The passing of the Supplies Practitioners Management Act in 2007 gave KISM the legal mandate to regulate the conduct of professionals under her tutelage.
In East Africa’s largest country, Tanzania, the Procurement and Supplies Professionals and Technicians Board (PSPTB) was established in 2007 by an Act of Parliament.
In Uganda, the Institute of Procurement Professionals of Uganda (IPPU) was formed in 2008, spearheaded by the Uganda’s finance ministry and industry regulator, Public Procurement and Disposal of Public Assets Authority (PPDA).
However, the IPPU bill, a legal framework to govern procurement function in Uganda is just in the works, yet to be presented to parliament.
Rwanda and Burundi are yet to come up with such bodies.

Nigerian commissions new UAV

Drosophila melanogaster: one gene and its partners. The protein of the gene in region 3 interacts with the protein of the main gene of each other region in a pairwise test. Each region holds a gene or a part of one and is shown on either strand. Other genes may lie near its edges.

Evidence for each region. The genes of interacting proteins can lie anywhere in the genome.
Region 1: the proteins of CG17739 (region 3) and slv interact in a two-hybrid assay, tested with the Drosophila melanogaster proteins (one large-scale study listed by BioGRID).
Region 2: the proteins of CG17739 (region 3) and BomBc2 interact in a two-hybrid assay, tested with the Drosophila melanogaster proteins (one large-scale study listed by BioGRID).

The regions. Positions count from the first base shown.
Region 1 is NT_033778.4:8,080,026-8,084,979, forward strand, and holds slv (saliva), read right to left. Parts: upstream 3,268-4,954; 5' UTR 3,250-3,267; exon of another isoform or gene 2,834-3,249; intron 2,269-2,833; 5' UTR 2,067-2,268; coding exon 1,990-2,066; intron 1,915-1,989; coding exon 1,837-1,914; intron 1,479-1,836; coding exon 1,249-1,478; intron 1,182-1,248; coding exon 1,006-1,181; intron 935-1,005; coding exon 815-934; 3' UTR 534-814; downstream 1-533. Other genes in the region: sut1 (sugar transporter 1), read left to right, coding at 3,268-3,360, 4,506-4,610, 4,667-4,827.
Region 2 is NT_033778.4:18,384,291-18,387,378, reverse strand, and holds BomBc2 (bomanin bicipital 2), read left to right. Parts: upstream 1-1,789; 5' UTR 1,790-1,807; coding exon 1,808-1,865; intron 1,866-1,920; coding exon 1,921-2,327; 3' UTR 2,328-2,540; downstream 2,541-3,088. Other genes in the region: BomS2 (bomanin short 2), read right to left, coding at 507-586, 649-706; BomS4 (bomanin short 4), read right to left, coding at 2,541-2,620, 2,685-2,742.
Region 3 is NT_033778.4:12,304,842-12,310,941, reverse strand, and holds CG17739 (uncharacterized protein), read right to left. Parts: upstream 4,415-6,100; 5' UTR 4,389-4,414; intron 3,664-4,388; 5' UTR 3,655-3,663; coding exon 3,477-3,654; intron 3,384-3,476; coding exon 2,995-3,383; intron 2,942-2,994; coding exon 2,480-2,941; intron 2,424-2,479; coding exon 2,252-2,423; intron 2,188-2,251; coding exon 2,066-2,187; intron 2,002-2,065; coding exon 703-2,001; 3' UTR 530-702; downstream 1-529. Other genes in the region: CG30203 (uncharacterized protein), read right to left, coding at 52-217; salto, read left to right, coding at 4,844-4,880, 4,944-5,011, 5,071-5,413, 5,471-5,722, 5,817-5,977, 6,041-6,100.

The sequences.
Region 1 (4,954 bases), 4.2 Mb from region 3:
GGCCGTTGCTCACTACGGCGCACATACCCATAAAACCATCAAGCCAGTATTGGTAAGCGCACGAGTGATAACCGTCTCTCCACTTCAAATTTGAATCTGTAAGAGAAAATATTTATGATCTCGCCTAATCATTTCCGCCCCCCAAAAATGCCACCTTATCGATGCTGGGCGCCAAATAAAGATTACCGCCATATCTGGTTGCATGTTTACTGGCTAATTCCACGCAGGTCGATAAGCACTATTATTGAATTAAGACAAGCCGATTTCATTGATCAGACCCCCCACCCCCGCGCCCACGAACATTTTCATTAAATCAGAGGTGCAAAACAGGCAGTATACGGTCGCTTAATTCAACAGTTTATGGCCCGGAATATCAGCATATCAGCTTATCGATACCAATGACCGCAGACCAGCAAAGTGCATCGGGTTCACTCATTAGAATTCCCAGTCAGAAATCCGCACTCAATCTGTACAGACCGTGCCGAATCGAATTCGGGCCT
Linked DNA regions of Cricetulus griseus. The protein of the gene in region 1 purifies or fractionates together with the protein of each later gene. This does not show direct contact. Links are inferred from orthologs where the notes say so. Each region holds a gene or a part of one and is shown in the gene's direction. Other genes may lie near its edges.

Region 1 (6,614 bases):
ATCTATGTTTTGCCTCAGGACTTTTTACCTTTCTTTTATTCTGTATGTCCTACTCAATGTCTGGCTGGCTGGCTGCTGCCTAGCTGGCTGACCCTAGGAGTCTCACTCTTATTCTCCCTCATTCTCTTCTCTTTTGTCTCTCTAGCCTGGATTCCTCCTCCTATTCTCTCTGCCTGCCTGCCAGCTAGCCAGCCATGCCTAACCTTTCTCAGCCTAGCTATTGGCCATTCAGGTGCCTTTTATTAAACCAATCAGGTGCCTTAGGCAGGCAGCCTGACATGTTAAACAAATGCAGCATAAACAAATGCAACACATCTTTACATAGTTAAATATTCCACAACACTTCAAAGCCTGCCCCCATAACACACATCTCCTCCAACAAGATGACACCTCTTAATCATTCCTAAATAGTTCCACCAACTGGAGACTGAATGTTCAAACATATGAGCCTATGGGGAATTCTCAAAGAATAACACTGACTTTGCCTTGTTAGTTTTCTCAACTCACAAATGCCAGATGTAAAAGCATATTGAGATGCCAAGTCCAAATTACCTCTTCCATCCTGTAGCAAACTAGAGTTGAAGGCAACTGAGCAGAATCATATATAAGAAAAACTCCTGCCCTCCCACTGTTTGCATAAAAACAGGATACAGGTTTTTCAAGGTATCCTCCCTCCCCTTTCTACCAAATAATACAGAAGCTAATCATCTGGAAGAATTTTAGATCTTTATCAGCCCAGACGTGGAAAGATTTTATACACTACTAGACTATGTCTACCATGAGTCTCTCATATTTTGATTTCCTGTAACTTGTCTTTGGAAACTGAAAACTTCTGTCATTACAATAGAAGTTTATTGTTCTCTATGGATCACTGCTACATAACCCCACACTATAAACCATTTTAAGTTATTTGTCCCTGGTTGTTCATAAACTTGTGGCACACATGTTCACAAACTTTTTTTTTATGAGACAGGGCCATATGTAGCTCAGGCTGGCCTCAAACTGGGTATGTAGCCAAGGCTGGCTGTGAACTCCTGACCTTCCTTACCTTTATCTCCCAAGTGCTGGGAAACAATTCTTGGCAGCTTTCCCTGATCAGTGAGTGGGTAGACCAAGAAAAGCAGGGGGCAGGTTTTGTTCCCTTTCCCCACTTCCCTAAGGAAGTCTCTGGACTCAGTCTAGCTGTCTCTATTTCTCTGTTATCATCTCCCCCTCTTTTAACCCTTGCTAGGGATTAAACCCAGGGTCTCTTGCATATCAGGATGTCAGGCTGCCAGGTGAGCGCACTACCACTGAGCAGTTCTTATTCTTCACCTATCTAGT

Written by Oscar Nkala, Thursday, 19 December 2013

Nigerian President Goodluck Jonathan has commissioned the country’s latest Unmanned Aerial Vehicle (UAV) which will be deployed as an intelligence, surveillance and reconnaisance (ISR) platform in the fight against terrorism, maritime piracy and crude oil theft.

The UAV was unveiled in a ceremony on Tuesday attended by senior government officials and defence officials led by Air Force Chief of Staff Air Marshall Alex Badeh at the Kaduna Air Force base.

The aircraft, which has been named ‘Gulma’ meaning ‘gossip’ in the local Hausa language, was produced by the Nigerian Air Force Institute of Technology (AFIT) with the help of aerospace engineers from Cranfield University in Britain. Since 2007, the British institution has partnered the AFTI as part of the Nigerian government’s bid to develop an in-house capacity for advanced aviation design, research and development.
Powered by a 17 hp engine, the Gulma is built on a composite aluminium alloy structure, operates via radio control on a Micro Pilot FCS avionics system and weighs 40 kilogrammes.